When dealing with a workplace issue, an employer should be careful to identify the problem in question correctly so that the appropriate steps are taken. Failing to do so could lead to unnecessary or incorrect processes being followed, which could expose the employer to claims of unlawful or unfair conduct.

In the recent South African decision of Zeda Car Leasing (Pty) Ltd t/a Avis Fleet v Susan Margaret Van Wyk, the Labour Appeal Court considered a situation where an employer dismissed an employee due to operational requirements (ie, retrenched the employee) where the primary problem was in fact a conflictual relationship that existed between the employee and another employee.

Retrenchments are viewed as “no-fault” dismissals, meaning that the reason for the dismissal is precipitated by some operational need of the employer, as opposed to the employee being responsible for the termination of the employment relationship. While it is not possible to list every scenario that may lead to a fair dismissal due to the operational requirements of the employer, the Labour Relations Act, 1995 (“LRA”) defines operational requirements as the financial, technological, structural and similar needs of the employer.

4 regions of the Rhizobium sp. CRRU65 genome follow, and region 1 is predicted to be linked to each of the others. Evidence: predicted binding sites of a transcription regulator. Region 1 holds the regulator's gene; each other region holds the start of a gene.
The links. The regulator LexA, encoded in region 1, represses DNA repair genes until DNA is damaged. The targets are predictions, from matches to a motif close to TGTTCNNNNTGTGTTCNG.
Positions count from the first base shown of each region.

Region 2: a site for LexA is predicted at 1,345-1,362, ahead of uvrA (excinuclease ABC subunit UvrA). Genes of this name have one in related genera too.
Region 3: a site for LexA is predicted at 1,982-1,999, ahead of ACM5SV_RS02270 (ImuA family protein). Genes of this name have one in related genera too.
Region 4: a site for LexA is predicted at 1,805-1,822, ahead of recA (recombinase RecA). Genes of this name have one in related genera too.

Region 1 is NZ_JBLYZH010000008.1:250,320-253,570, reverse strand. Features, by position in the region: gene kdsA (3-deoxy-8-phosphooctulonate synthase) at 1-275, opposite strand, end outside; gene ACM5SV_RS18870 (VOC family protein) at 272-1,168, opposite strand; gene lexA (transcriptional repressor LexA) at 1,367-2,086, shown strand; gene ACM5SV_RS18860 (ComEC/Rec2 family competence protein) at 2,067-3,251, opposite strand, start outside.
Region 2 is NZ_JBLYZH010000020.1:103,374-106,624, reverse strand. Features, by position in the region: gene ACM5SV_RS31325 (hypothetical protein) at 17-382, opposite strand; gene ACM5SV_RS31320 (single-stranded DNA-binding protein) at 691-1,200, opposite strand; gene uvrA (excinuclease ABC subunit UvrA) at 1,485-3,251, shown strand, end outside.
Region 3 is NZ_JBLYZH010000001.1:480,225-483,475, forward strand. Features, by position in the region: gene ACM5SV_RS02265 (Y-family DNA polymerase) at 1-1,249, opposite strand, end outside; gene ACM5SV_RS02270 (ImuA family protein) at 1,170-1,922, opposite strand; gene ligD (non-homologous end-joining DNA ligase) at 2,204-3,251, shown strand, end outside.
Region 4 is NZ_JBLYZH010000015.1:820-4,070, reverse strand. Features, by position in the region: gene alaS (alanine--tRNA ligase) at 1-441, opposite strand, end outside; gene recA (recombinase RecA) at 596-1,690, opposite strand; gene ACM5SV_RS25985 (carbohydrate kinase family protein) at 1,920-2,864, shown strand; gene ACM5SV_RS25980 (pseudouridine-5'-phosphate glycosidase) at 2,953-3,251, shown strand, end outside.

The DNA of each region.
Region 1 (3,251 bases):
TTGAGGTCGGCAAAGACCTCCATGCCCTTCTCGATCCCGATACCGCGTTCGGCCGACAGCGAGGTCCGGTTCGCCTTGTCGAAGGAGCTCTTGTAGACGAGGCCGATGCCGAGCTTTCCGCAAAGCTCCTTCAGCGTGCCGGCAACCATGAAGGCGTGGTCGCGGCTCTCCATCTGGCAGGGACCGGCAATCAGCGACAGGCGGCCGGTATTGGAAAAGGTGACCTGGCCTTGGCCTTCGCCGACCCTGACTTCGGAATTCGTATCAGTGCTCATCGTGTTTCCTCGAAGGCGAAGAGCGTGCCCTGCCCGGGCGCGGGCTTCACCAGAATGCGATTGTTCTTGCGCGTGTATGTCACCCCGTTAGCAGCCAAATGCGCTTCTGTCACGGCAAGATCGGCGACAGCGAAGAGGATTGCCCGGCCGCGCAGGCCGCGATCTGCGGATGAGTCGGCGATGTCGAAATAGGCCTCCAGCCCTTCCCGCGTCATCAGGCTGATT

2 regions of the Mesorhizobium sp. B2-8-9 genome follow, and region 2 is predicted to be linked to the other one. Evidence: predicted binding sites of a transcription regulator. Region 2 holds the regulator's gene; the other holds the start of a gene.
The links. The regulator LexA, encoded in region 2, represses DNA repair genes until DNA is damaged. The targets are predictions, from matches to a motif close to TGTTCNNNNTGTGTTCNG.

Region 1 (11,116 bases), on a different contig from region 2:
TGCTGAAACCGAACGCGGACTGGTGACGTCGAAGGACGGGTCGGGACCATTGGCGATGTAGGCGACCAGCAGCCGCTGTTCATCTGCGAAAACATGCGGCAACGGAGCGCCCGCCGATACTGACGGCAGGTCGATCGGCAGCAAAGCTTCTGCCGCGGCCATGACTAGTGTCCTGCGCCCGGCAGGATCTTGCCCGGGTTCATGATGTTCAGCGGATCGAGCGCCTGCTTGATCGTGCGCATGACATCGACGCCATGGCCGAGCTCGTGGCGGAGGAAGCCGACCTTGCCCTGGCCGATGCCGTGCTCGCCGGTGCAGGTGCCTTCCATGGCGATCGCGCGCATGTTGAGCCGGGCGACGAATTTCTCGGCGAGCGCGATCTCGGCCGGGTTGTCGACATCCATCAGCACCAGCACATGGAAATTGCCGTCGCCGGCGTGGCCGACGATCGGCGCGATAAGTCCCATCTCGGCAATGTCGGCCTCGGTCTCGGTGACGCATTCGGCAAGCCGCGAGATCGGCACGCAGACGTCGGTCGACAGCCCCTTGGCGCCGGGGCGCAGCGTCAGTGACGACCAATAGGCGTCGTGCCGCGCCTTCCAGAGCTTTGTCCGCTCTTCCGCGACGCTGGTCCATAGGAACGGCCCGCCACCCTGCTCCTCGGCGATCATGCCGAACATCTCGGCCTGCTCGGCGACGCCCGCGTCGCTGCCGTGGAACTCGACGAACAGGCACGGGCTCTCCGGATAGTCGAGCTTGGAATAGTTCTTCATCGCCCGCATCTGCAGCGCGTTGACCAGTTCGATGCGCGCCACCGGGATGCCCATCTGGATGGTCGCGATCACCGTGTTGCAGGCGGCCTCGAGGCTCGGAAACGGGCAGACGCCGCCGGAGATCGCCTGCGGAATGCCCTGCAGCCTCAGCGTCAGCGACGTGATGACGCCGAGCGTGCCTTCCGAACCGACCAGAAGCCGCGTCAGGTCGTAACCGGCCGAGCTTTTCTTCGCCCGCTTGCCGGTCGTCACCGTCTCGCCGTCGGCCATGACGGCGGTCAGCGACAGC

In the Zeda Car Leasing matter, an acrimonious discord had developed between Ms Van Dyk, the General Manager: Gauteng Key Accounts and her colleague, Ms Friebe, the General Manager: New Business Acquisitions, both of whom worked in the same department. Avis, the employer, initially sought to deal with the conflict by appointing an external facilitator to help the parties sort out their problems with one another. This was not successful and the animosity between the employees remained.

About a month after the failed facilitation, Avis sent both employees a letter expressing the view that their conflict was causing disharmony in the workplace and was negatively impacting business operations. It required both employees to give input on how the situation could be rectified. Both employees made representations. As a solution, Ms Friebe suggested that one of them be moved to a different role.